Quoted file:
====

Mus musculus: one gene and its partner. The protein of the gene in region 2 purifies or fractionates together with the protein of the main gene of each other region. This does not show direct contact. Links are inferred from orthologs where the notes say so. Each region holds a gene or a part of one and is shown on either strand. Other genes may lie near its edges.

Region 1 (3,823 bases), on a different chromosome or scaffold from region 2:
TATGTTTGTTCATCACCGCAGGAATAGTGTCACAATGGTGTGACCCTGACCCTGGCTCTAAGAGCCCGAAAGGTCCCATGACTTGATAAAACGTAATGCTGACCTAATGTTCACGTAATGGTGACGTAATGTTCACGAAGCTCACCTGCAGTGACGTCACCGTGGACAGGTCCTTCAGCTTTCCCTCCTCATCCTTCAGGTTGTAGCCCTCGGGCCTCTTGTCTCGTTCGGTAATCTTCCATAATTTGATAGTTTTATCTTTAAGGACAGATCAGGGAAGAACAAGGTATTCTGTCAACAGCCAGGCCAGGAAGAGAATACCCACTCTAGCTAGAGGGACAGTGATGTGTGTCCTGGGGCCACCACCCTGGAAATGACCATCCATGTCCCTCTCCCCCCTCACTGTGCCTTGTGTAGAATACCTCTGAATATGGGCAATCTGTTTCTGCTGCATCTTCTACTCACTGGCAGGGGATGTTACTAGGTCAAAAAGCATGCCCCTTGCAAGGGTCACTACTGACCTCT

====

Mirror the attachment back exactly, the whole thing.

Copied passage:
Mus musculus: one gene and its partner. The protein of the gene in region 2 purifies or fractionates together with the protein of the main gene of each other region. This does not show direct contact. Links are inferred from orthologs where the notes say so. Each region holds a gene or a part of one and is shown on either strand. Other genes may lie near its edges.

Region 1 (3,823 bases), on a different chromosome or scaffold from region 2:
TATGTTTGTTCATCACCGCAGGAATAGTGTCACAATGGTGTGACCCTGACCCTGGCTCTAAGAGCCCGAAAGGTCCCATGACTTGATAAAACGTAATGCTGACCTAATGTTCACGTAATGGTGACGTAATGTTCACGAAGCTCACCTGCAGTGACGTCACCGTGGACAGGTCCTTCAGCTTTCCCTCCTCATCCTTCAGGTTGTAGCCCTCGGGCCTCTTGTCTCGTTCGGTAATCTTCCATAATTTGATAGTTTTATCTTTAAGGACAGATCAGGGAAGAACAAGGTATTCTGTCAACAGCCAGGCCAGGAAGAGAATACCCACTCTAGCTAGAGGGACAGTGATGTGTGTCCTGGGGCCACCACCCTGGAAATGACCATCCATGTCCCTCTCCCCCCTCACTGTGCCTTGTGTAGAATACCTCTGAATATGGGCAATCTGTTTCTGCTGCATCTTCTACTCACTGGCAGGGGATGTTACTAGGTCAAAAAGCATGCCCCTTGCAAGGGTCACTACTGACCTCT